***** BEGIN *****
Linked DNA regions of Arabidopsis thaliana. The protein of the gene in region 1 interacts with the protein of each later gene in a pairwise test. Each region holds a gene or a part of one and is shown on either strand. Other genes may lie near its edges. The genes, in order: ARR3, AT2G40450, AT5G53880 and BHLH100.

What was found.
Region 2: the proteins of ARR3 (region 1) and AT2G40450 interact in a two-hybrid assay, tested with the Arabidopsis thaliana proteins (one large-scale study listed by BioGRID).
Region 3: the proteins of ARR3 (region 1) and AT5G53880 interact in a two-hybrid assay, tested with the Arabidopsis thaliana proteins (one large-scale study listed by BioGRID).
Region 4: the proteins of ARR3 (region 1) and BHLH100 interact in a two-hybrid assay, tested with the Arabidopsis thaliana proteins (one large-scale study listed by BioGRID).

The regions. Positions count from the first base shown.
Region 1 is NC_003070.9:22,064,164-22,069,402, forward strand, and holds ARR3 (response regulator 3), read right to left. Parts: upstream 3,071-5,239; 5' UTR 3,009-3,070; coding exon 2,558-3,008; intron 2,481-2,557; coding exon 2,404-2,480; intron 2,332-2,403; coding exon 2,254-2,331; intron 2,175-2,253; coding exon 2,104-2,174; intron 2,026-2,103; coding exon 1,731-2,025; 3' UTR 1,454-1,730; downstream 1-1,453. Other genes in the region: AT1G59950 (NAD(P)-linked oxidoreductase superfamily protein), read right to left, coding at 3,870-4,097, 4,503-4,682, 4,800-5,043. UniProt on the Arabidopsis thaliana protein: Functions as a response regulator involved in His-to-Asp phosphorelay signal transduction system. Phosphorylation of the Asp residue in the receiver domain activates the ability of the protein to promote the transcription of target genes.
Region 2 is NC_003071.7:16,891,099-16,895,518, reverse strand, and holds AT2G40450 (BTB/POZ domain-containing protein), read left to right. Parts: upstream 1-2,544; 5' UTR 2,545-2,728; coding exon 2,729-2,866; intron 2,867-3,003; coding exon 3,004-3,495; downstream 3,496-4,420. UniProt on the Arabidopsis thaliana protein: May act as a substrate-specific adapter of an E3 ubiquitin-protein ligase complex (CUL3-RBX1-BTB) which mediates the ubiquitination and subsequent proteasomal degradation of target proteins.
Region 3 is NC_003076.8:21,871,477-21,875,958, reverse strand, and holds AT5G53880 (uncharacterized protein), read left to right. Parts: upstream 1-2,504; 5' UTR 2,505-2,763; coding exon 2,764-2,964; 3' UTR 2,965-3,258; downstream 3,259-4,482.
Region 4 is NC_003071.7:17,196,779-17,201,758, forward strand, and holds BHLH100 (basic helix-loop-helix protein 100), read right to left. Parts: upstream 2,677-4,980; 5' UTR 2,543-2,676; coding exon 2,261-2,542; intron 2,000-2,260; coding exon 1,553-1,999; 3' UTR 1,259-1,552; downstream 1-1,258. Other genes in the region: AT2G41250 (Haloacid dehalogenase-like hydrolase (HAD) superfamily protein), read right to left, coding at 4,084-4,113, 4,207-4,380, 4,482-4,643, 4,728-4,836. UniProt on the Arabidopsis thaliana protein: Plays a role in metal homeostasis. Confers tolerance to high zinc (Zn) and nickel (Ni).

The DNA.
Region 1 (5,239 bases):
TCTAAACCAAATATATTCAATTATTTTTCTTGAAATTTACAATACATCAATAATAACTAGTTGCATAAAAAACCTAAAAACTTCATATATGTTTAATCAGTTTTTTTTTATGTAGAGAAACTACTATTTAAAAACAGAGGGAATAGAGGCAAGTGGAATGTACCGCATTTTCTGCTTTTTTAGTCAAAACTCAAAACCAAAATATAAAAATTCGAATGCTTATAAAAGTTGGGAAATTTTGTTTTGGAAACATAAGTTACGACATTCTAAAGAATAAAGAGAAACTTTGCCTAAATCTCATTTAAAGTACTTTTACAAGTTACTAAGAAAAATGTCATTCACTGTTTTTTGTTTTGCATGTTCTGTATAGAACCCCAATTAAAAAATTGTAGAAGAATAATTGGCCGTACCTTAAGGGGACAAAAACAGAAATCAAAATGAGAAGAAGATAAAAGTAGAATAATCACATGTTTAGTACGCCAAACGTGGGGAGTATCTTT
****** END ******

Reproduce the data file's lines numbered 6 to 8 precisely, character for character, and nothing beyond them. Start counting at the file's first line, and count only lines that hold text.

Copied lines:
The regions. Positions count from the first base shown.
Region 1 is NC_003070.9:22,064,164-22,069,402, forward strand, and holds ARR3 (response regulator 3), read right to left. Parts: upstream 3,071-5,239; 5' UTR 3,009-3,070; coding exon 2,558-3,008; intron 2,481-2,557; coding exon 2,404-2,480; intron 2,332-2,403; coding exon 2,254-2,331; intron 2,175-2,253; coding exon 2,104-2,174; intron 2,026-2,103; coding exon 1,731-2,025; 3' UTR 1,454-1,730; downstream 1-1,453. Other genes in the region: AT1G59950 (NAD(P)-linked oxidoreductase superfamily protein), read right to left, coding at 3,870-4,097, 4,503-4,682, 4,800-5,043. UniProt on the Arabidopsis thaliana protein: Functions as a response regulator involved in His-to-Asp phosphorelay signal transduction system. Phosphorylation of the Asp residue in the receiver domain activates the ability of the protein to promote the transcription of target genes.
Region 2 is NC_003071.7:16,891,099-16,895,518, reverse strand, and holds AT2G40450 (BTB/POZ domain-containing protein), read left to right. Parts: upstream 1-2,544; 5' UTR 2,545-2,728; coding exon 2,729-2,866; intron 2,867-3,003; coding exon 3,004-3,495; downstream 3,496-4,420. UniProt on the Arabidopsis thaliana protein: May act as a substrate-specific adapter of an E3 ubiquitin-protein ligase complex (CUL3-RBX1-BTB) which mediates the ubiquitination and subsequent proteasomal degradation of target proteins.